Questions for Community

  • How have you imposed your own personal standards upon others? When has someone done the same to you and how did it affect you?
     

  • What difference does it make, in a relationship, when love or approval is conditional? How might you be treating others this way?
     

  • How does the unconditional love God has for you affect your life?
     

  • Why is freedom in Christ scary or uncomfortable?
     

  • What can you do this week to remind yourself that you are unconditionally loved by God?


Called To Freedom #10

Freedom To Stand Firm

Galatians 5:1-15

Their captors were coming, and there was no place to go. Returning to slavery, if not death, seemed inevitable. The people grumbled--they were quick to forget their newly won freedom, quick to forget God’s faithfulness to them. Maybe we should just return to slavery; maybe we never should have left, they wondered. Then Moses, whom God used to lead them, said, “Fear not, stand firm, and see the salvation of the LORD, which he will work for you today. For the Egyptians whom you see today, you shall never see again.” (Ex 14:13) Moses wants the Israelites to stand firm--he does not want them to return to their life of slavery. And he knows God has a way forward for them.

This week in Galatians 5:1-15, Paul will echo the words “stand firm” as he continues to implore the Galatians not to return to the slavery that is inevitable for them in the false gospel that the Judaizers are teaching. In this passage, Paul explains what it looks like to stand firm and the consequences of going back to the law. He also expresses his confidence that the Galatians will not take the Judaizers view.

Questions for Community

  • How were the Galatians in danger of losing their gospel freedom?
     
  • How is the freedom that we have in Jesus similar or different to other types of freedom?
     
  • What does it look like when you do not stand firm in the freedom of God’s truth?
             a. What affect does that have on your life?
             b. What needs to change in order for you to stand firm?
     
  • How could standing firm in God’s love increase your love for others?
             a. How could you serve someone in the freedom of God’s love this week?

Called To Freedom #11

Freedom TO walk by the spirit

Galatians 5:16-26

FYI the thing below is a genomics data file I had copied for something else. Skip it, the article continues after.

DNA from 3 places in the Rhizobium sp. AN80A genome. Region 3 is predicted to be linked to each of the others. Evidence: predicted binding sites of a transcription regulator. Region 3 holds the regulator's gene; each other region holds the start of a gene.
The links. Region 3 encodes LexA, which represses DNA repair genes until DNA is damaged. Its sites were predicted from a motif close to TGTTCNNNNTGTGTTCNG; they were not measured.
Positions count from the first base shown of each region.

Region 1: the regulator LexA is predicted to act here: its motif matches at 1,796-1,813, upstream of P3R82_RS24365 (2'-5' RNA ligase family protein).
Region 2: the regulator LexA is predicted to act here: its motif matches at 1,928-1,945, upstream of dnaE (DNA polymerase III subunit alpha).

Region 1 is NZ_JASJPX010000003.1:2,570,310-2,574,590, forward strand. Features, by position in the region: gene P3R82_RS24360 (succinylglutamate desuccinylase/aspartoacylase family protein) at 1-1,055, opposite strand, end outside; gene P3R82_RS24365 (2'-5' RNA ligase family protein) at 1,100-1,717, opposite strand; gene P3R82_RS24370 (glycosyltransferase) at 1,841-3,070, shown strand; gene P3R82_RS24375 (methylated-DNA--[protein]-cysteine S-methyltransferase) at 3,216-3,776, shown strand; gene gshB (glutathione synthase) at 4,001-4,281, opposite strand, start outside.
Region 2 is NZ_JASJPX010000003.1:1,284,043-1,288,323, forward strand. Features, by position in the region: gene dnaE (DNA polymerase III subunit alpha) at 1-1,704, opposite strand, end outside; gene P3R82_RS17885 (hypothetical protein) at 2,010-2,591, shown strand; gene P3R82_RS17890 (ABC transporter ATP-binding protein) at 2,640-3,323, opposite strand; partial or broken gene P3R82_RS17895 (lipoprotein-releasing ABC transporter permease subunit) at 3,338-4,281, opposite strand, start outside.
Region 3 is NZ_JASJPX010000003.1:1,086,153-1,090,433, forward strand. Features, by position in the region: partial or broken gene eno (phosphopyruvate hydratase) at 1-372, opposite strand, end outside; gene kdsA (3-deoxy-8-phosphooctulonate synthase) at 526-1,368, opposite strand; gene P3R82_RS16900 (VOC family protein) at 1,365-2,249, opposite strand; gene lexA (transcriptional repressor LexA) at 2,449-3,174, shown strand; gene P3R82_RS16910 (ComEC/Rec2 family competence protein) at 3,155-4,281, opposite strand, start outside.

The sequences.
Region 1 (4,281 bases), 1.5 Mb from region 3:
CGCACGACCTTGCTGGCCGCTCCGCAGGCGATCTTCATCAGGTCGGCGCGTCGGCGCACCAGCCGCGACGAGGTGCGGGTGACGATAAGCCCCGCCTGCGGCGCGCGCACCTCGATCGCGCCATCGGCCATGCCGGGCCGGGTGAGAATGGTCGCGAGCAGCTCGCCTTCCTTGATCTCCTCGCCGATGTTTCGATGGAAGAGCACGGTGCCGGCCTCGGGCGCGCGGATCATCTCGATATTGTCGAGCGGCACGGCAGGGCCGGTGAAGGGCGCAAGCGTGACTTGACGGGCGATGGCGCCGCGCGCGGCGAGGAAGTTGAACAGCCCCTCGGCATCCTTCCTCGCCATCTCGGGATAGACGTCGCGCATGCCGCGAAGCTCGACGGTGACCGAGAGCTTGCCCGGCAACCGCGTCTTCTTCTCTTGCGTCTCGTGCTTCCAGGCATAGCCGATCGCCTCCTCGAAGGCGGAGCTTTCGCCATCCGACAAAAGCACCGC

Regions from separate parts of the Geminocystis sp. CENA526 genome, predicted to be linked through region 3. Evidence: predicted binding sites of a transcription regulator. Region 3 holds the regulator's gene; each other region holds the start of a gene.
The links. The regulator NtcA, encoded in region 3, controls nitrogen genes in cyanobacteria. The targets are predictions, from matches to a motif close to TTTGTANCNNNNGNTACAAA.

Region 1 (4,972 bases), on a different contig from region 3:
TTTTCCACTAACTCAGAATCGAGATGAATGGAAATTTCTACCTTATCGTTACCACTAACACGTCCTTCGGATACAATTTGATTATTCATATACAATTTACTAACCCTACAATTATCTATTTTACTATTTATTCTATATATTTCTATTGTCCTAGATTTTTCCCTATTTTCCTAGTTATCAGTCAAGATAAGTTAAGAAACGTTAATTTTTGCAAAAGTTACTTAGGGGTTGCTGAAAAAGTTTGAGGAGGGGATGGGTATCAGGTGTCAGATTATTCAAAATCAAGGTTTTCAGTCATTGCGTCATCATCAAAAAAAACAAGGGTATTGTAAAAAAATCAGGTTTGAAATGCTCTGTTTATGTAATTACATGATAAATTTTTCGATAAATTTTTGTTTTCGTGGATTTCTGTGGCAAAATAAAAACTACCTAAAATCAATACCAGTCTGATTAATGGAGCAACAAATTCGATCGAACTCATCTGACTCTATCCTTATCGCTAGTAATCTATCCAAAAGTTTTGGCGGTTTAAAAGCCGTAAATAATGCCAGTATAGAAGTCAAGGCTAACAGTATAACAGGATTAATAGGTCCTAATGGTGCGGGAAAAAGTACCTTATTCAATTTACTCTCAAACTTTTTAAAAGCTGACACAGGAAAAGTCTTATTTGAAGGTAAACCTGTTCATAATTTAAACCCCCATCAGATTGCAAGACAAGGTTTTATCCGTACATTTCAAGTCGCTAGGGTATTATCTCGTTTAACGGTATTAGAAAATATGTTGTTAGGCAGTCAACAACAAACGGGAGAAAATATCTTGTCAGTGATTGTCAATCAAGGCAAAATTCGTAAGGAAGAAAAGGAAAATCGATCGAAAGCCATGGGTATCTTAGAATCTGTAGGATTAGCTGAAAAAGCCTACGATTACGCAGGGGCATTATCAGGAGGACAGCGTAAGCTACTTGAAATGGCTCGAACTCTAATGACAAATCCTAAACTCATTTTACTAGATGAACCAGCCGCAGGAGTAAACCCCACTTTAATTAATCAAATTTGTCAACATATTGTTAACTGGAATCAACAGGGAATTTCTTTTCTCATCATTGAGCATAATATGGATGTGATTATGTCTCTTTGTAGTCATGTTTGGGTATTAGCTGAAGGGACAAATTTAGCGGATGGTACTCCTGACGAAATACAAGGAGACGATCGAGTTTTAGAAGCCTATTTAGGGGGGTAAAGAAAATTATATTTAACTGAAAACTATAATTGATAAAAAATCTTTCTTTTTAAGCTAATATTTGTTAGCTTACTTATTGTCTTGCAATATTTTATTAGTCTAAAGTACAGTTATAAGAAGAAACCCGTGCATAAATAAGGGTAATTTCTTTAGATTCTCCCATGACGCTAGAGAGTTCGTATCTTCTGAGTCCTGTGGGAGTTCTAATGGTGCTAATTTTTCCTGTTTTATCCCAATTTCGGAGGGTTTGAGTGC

If you were the captain of a merchant ship in the early 1700s, during the Golden Age of Piracy, a sighting of the Jolly Roger meant something very distinct to you. It was the telltale mark of a crew you did not want to meet up with. But pirates weren’t just known for their flag—they earned their reputations by their deeds. Some pirates were known simply for their own distinct style of dispatching their opponents.

This week as we look at Galatians 5:16-26, Paul explains the struggle between two opponents: the Spirit and the flesh. Having just encouraged the Galatians to stand firm, he then helps them understand the struggle to do so.

The Spirit and the flesh are marked by completely different things—the Spirit by its fruit and the flesh by its works. Paul urges the Galatians, “walk by the Spirit, and you will not gratify the desires of the flesh.” As followers of Christ, fruit is produced in our lives as we walk in step with the Holy Spirit. This fruit is Christ-like character. The more we walk by the Spirit, the more like Jesus our lives become. The more we are marked by the fruit of the Spirit. And though our flesh will oppose this, Paul reminds us that “those who belong to Christ have crucified the flesh…” So take heart in the struggle. Our opponent is already defeated. Jesus has already won.

Questions for Community

  • What is the conflict between the desires of the Spirit and the desires of the flesh?
     
  • Why do you think Paul identified these specific works of the flesh to the Galatians?
     
  • Which of them do you often struggle with or attempt to “rebrand”? 
     
  • How is the Holy Spirit currently challenging you to walk by his desires and not the desires of the flesh? 
     
  • What fruit of the Spirit is God producing in you currently and how have you used it to serve others?

Called To Freedom #12

Freedom To Help One Another

Galatians 6:1-10

Guinness created this commercial where a group of men in wheelchairs are playing basketball together. It’s an intensely competitive game, and the players are not taking it easy on each other. At the end of the game, they high-five each other for a game well-played, and one of them comments, “You guys are getting better at this.” A few seconds later, all of them but one get up out of their wheelchairs as they head out to get a beer together. 

Last week, we studied Paul’s charge to “live by the Spirit” and this week in Galatians 6:1-10, Paul will carry that charge into instruction about how we help each other as “the household of faith.” As Christians, we are members of God’s family who help each other live a life of faith. This involves gently restoring a brother or sister who stumbles or rebels, helping each other out when faced with a burden too difficult to carry alone, humbly examining ourselves in light of Christ and not comparing ourselves to others, encouraging those who teach us, and doing good to one another. Like playing basketball in a wheelchair when you don’t have to--and leaving it all out on the court.

The commercial closes with the announcer saying, “The choices we make reveal the true nature of our character.” Of course, Guinness wants you to apply that to your beer choice. But really, isn’t there truth in that for the Christian? Especially in light of how we live as family? If we walk in step with the Spirit, growing in Christ-like character we will “not grow weary of doing good” to everyone and especially to the household of faith.

Questions for Community

  • How would you respond if you caught a Christian brother or sister in sin? How would you want them to respond if they caught you?
     
  • What do you think it means to “restore in a spirit of gentleness”? What does that look like?
     
  • Can you think of a time when God’s family helped you with a burden? How have you helped someone else?
     
  • Why would Paul instruct us to be especially good to each other as believers (v. 10)?
     
  • What might cause us to become weary of doing good? How can we avoid that?